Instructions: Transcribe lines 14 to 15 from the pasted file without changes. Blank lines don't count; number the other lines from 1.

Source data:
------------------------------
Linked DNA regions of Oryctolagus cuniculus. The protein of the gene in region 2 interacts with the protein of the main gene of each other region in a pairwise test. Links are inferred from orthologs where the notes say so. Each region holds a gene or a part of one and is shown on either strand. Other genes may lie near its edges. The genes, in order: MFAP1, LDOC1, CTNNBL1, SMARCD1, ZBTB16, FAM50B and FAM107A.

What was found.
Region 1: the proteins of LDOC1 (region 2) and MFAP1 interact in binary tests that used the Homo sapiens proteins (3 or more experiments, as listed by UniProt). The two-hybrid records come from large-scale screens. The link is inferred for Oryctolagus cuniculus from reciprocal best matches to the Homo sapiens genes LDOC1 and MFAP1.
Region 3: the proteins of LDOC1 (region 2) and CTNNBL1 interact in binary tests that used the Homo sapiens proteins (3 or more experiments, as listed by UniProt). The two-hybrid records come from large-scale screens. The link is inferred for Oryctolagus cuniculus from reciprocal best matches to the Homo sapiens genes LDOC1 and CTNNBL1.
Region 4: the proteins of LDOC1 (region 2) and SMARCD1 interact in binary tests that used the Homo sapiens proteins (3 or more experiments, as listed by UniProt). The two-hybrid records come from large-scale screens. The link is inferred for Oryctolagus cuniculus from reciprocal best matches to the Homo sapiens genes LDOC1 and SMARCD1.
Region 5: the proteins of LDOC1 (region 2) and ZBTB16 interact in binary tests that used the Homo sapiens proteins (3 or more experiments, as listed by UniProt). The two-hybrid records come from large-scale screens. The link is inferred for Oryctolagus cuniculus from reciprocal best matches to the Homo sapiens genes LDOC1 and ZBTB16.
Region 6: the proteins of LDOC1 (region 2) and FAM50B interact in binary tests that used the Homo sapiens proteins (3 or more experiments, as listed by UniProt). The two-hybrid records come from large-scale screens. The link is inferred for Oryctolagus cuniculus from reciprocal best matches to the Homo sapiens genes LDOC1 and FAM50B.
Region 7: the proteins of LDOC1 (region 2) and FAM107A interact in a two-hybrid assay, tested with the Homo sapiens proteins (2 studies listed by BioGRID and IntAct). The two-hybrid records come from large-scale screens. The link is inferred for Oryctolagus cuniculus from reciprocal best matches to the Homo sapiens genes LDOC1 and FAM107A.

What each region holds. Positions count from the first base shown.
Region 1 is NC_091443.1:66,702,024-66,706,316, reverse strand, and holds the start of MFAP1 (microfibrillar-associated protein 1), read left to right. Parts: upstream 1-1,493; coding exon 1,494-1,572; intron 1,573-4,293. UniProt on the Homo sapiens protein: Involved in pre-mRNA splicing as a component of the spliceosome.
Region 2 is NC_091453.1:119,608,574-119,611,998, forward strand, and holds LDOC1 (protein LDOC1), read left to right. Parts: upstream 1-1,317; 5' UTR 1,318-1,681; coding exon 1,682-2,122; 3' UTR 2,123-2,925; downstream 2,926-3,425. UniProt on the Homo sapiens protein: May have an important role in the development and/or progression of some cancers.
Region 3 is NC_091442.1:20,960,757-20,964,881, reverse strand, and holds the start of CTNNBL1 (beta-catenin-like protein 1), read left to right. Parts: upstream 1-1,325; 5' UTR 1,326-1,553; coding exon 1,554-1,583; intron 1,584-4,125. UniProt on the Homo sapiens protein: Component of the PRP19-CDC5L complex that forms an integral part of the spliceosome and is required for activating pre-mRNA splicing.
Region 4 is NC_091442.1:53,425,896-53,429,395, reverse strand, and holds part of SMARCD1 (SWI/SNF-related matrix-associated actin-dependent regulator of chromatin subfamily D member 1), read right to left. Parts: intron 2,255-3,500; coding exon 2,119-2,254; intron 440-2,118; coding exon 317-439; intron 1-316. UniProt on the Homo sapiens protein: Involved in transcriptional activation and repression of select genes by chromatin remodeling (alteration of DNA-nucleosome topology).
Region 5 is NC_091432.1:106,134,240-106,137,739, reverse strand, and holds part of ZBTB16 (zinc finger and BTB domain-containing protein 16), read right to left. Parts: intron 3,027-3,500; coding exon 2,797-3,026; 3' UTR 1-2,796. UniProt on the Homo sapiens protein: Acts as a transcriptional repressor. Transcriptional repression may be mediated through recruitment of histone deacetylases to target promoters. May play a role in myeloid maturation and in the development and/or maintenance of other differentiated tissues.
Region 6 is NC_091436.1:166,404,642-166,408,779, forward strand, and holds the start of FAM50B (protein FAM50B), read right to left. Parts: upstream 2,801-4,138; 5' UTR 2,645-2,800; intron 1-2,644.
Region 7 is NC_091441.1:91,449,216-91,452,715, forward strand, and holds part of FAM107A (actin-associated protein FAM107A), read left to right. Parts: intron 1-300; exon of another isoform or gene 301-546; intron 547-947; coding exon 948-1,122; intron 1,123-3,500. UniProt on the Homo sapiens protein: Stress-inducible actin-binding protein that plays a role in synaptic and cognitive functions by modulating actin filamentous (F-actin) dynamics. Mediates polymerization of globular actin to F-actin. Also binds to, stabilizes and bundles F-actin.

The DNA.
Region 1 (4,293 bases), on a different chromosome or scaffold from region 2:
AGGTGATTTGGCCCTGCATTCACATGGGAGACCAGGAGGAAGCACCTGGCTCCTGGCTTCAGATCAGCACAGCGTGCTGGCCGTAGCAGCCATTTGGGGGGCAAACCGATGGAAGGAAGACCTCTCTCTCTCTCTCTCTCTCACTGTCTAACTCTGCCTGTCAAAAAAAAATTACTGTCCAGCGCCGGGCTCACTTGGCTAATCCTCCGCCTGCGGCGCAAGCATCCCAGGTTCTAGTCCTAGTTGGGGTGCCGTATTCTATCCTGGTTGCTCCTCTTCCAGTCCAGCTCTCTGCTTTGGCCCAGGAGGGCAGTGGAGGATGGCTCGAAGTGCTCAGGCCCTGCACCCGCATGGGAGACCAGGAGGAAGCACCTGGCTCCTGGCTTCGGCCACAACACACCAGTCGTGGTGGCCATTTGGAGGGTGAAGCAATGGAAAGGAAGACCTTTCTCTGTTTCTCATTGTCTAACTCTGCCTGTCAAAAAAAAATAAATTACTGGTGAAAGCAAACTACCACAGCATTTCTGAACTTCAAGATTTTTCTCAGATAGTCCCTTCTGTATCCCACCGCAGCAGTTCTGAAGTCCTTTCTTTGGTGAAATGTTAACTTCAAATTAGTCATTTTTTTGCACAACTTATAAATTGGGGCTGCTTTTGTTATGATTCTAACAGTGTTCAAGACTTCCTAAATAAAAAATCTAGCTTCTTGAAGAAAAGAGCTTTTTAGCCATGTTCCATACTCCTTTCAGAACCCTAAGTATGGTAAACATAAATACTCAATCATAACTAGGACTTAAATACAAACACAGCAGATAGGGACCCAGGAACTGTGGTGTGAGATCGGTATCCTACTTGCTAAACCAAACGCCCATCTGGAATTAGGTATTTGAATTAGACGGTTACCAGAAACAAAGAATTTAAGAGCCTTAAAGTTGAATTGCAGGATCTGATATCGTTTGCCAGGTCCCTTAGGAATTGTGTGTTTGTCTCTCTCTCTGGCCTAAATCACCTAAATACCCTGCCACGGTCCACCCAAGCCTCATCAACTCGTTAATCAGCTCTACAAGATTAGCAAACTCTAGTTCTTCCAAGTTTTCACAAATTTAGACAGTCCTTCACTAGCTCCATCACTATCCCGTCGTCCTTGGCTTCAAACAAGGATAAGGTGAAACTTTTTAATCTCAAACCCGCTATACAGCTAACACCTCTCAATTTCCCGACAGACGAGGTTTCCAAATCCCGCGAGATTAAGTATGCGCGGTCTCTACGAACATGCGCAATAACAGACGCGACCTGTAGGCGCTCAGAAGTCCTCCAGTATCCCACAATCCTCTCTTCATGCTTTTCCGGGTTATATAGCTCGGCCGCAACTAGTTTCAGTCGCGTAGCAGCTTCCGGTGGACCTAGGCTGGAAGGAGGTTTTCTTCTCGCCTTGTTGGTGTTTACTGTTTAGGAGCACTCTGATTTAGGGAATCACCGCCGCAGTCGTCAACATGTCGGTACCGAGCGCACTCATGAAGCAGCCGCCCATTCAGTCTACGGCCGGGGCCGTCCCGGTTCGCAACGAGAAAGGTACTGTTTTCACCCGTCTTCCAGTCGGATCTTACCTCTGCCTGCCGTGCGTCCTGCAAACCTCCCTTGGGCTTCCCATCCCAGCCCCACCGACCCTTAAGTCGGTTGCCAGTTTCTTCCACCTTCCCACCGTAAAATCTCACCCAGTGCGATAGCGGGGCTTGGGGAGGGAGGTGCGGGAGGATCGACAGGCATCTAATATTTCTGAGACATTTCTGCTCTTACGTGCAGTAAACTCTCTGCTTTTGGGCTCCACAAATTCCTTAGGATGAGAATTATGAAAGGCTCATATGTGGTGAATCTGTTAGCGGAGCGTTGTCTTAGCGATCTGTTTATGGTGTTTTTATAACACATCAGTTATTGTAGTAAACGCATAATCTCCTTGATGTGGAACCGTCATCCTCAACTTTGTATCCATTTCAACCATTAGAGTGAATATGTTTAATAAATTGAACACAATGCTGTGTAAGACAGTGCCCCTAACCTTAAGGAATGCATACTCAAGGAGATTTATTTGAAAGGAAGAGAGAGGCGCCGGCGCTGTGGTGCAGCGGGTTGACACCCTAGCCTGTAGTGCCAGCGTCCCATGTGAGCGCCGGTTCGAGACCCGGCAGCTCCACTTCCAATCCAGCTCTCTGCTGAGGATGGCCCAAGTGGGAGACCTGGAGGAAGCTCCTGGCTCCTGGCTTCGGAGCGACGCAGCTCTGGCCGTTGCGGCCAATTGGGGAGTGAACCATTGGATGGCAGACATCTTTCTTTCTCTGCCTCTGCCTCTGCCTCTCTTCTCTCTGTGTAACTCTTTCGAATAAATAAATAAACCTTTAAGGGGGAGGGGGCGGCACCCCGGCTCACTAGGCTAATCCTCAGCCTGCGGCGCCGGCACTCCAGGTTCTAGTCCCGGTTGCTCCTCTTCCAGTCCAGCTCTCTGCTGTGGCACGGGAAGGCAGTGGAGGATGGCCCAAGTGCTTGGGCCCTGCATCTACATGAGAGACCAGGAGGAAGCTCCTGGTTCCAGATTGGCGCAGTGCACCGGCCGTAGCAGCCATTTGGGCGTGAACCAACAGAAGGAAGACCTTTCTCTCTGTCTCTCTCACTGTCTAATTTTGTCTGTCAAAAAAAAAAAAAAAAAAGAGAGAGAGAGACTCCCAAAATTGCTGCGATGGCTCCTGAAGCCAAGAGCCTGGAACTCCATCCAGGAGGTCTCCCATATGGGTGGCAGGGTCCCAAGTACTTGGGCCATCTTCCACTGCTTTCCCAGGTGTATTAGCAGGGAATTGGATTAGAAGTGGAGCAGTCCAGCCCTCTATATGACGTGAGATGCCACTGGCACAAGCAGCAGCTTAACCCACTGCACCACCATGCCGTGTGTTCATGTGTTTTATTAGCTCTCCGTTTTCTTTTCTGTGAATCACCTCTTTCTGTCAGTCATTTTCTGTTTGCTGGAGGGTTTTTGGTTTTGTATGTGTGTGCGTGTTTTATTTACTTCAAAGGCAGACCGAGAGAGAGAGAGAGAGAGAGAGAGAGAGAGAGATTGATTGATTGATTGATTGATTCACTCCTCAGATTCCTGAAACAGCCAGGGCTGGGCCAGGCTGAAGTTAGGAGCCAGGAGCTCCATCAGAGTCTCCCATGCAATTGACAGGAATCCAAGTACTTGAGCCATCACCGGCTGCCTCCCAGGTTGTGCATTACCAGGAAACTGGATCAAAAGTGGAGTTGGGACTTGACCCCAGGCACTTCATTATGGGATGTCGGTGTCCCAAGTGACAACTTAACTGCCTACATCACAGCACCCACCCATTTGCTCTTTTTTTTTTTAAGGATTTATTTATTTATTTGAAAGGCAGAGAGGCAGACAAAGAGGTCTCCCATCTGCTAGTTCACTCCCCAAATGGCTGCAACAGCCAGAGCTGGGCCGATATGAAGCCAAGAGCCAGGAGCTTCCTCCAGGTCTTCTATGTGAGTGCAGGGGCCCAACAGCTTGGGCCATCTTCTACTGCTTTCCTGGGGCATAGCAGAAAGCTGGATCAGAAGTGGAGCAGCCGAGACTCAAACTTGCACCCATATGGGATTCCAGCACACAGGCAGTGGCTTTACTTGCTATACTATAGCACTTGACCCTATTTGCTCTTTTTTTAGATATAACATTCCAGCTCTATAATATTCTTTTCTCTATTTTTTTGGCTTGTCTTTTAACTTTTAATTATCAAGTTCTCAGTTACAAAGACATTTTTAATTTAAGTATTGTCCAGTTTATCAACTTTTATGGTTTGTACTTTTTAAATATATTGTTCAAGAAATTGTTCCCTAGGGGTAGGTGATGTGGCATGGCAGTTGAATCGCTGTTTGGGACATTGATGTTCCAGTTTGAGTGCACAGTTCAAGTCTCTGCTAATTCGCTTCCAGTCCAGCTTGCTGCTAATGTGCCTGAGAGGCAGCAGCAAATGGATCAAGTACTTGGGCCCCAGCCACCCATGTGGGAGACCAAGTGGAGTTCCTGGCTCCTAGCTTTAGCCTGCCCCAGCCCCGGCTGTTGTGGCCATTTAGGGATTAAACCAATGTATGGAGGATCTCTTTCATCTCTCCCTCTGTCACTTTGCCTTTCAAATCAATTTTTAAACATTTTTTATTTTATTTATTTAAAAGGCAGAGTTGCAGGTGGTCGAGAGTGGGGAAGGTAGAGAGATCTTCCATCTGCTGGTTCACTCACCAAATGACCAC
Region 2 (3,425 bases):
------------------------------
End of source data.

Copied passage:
Region 5 is NC_091432.1:106,134,240-106,137,739, reverse strand, and holds part of ZBTB16 (zinc finger and BTB domain-containing protein 16), read right to left. Parts: intron 3,027-3,500; coding exon 2,797-3,026; 3' UTR 1-2,796. UniProt on the Homo sapiens protein: Acts as a transcriptional repressor. Transcriptional repression may be mediated through recruitment of histone deacetylases to target promoters. May play a role in myeloid maturation and in the development and/or maintenance of other differentiated tissues.
Region 6 is NC_091436.1:166,404,642-166,408,779, forward strand, and holds the start of FAM50B (protein FAM50B), read right to left. Parts: upstream 2,801-4,138; 5' UTR 2,645-2,800; intron 1-2,644.